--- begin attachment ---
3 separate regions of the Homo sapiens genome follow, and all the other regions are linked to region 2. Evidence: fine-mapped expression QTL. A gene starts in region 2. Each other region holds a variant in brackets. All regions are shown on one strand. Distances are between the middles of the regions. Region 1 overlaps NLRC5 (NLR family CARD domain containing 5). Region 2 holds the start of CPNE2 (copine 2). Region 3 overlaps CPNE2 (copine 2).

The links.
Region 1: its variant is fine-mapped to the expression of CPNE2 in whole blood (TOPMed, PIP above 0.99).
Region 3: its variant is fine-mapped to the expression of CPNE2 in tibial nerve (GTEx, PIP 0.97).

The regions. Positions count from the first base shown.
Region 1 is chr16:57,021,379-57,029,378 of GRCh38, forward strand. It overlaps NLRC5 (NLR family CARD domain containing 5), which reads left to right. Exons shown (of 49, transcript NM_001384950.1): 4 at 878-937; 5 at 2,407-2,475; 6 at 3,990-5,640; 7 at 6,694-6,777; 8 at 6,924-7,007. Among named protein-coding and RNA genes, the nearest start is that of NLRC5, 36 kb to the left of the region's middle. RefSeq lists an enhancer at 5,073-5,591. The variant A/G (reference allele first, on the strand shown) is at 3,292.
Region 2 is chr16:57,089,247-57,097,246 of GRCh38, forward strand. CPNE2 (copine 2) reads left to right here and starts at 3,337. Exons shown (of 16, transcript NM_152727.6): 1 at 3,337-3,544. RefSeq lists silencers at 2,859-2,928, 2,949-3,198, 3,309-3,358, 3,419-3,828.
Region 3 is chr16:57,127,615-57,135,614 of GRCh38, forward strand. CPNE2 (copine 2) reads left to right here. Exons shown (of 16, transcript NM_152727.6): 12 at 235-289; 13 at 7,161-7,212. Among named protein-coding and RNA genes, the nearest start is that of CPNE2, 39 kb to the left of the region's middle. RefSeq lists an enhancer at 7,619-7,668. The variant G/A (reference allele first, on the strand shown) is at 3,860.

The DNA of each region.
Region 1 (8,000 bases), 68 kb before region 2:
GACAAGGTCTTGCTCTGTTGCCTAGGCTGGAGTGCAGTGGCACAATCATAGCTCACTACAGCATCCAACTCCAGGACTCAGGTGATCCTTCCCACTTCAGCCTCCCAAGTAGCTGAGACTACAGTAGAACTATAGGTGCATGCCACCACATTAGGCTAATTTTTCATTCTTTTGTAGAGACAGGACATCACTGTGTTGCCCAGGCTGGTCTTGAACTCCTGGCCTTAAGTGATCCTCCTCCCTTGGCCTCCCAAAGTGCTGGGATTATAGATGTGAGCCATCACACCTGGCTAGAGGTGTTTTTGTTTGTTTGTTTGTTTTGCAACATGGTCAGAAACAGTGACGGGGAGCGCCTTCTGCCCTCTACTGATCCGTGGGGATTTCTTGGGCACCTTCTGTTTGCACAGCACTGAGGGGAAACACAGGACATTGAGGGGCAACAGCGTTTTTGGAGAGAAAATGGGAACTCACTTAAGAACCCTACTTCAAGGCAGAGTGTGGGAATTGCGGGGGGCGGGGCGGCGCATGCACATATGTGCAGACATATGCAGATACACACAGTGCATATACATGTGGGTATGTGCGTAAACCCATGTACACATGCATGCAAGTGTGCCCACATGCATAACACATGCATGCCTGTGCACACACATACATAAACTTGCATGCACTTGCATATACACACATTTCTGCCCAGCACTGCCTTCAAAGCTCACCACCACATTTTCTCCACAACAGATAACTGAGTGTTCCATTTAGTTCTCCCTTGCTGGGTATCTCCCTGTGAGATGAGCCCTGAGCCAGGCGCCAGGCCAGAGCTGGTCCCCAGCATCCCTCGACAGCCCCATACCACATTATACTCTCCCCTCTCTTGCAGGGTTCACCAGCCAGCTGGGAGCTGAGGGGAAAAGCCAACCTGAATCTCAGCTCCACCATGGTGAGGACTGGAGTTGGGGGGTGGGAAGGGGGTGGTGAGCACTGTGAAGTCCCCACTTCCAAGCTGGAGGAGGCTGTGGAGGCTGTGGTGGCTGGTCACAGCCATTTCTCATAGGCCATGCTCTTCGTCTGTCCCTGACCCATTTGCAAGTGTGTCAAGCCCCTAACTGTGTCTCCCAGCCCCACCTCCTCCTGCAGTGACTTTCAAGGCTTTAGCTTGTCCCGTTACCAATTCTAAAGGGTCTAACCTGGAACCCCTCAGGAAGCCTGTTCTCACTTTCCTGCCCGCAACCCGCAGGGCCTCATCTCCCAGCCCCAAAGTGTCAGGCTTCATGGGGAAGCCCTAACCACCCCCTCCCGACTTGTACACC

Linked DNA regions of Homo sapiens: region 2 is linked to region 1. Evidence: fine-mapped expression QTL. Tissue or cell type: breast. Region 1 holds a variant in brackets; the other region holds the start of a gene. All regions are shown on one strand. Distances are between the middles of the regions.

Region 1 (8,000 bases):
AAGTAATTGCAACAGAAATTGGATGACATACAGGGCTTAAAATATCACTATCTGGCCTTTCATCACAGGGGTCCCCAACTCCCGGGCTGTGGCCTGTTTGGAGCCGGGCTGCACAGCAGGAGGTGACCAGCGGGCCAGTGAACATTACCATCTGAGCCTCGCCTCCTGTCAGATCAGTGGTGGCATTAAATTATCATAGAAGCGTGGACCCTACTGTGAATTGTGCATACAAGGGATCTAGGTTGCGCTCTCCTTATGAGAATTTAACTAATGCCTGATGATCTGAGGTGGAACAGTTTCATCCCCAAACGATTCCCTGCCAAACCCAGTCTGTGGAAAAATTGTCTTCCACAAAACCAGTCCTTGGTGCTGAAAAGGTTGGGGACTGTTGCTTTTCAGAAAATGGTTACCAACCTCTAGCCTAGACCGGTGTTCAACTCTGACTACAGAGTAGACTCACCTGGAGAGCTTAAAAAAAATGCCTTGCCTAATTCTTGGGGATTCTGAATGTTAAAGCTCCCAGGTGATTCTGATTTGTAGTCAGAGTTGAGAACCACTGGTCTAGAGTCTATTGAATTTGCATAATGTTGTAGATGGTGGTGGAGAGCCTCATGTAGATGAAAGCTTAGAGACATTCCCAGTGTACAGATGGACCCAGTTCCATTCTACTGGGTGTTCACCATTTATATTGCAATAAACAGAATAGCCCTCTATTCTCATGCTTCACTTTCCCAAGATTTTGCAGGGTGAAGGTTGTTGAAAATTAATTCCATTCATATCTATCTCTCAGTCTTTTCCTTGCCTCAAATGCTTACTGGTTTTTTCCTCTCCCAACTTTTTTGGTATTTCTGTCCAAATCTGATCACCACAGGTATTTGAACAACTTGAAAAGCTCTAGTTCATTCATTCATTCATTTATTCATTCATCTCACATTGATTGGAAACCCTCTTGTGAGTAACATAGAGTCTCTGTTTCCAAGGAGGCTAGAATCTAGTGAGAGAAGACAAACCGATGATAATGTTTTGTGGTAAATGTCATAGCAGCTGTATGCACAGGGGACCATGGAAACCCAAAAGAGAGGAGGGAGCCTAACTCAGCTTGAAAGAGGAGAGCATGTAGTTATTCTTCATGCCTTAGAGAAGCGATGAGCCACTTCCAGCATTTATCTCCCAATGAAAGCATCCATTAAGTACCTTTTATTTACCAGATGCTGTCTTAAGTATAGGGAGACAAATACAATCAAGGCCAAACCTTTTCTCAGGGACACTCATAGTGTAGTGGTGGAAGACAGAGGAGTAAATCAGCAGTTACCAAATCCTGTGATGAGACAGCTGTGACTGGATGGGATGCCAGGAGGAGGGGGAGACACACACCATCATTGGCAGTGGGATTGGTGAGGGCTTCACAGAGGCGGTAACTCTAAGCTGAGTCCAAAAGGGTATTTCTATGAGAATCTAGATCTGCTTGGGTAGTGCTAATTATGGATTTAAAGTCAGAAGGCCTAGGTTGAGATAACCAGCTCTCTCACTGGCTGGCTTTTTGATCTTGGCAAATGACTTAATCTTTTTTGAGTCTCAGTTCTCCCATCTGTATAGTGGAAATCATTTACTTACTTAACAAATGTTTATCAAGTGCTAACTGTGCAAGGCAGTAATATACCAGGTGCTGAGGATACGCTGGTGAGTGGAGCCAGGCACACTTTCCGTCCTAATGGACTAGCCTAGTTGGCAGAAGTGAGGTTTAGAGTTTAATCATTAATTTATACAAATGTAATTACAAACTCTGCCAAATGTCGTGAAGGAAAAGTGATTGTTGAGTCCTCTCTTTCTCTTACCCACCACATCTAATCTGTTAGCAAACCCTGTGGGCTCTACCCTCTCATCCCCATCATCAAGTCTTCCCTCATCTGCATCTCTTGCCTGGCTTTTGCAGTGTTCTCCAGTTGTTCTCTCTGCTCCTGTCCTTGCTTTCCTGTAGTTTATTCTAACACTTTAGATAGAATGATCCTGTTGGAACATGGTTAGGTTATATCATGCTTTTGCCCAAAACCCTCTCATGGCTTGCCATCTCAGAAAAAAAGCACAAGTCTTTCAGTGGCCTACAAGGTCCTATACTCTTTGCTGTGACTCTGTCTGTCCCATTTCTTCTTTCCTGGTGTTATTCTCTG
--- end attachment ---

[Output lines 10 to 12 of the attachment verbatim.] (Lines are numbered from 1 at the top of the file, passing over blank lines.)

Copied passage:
Region 1 (8,000 bases), 68 kb before region 2:
GACAAGGTCTTGCTCTGTTGCCTAGGCTGGAGTGCAGTGGCACAATCATAGCTCACTACAGCATCCAACTCCAGGACTCAGGTGATCCTTCCCACTTCAGCCTCCCAAGTAGCTGAGACTACAGTAGAACTATAGGTGCATGCCACCACATTAGGCTAATTTTTCATTCTTTTGTAGAGACAGGACATCACTGTGTTGCCCAGGCTGGTCTTGAACTCCTGGCCTTAAGTGATCCTCCTCCCTTGGCCTCCCAAAGTGCTGGGATTATAGATGTGAGCCATCACACCTGGCTAGAGGTGTTTTTGTTTGTTTGTTTGTTTTGCAACATGGTCAGAAACAGTGACGGGGAGCGCCTTCTGCCCTCTACTGATCCGTGGGGATTTCTTGGGCACCTTCTGTTTGCACAGCACTGAGGGGAAACACAGGACATTGAGGGGCAACAGCGTTTTTGGAGAGAAAATGGGAACTCACTTAAGAACCCTACTTCAAGGCAGAGTGTGGGAATTGCGGGGGGCGGGGCGGCGCATGCACATATGTGCAGACATATGCAGATACACACAGTGCATATACATGTGGGTATGTGCGTAAACCCATGTACACATGCATGCAAGTGTGCCCACATGCATAACACATGCATGCCTGTGCACACACATACATAAACTTGCATGCACTTGCATATACACACATTTCTGCCCAGCACTGCCTTCAAAGCTCACCACCACATTTTCTCCACAACAGATAACTGAGTGTTCCATTTAGTTCTCCCTTGCTGGGTATCTCCCTGTGAGATGAGCCCTGAGCCAGGCGCCAGGCCAGAGCTGGTCCCCAGCATCCCTCGACAGCCCCATACCACATTATACTCTCCCCTCTCTTGCAGGGTTCACCAGCCAGCTGGGAGCTGAGGGGAAAAGCCAACCTGAATCTCAGCTCCACCATGGTGAGGACTGGAGTTGGGGGGTGGGAAGGGGGTGGTGAGCACTGTGAAGTCCCCACTTCCAAGCTGGAGGAGGCTGTGGAGGCTGTGGTGGCTGGTCACAGCCATTTCTCATAGGCCATGCTCTTCGTCTGTCCCTGACCCATTTGCAAGTGTGTCAAGCCCCTAACTGTGTCTCCCAGCCCCACCTCCTCCTGCAGTGACTTTCAAGGCTTTAGCTTGTCCCGTTACCAATTCTAAAGGGTCTAACCTGGAACCCCTCAGGAAGCCTGTTCTCACTTTCCTGCCCGCAACCCGCAGGGCCTCATCTCCCAGCCCCAAAGTGTCAGGCTTCATGGGGAAGCCCTAACCACCCCCTCCCGACTTGTACACC

Linked DNA regions of Homo sapiens: region 2 is linked to region 1. Evidence: fine-mapped expression QTL. Tissue or cell type: breast. Region 1 holds a variant in brackets; the other region holds the start of a gene. All regions are shown on one strand. Distances are between the middles of the regions.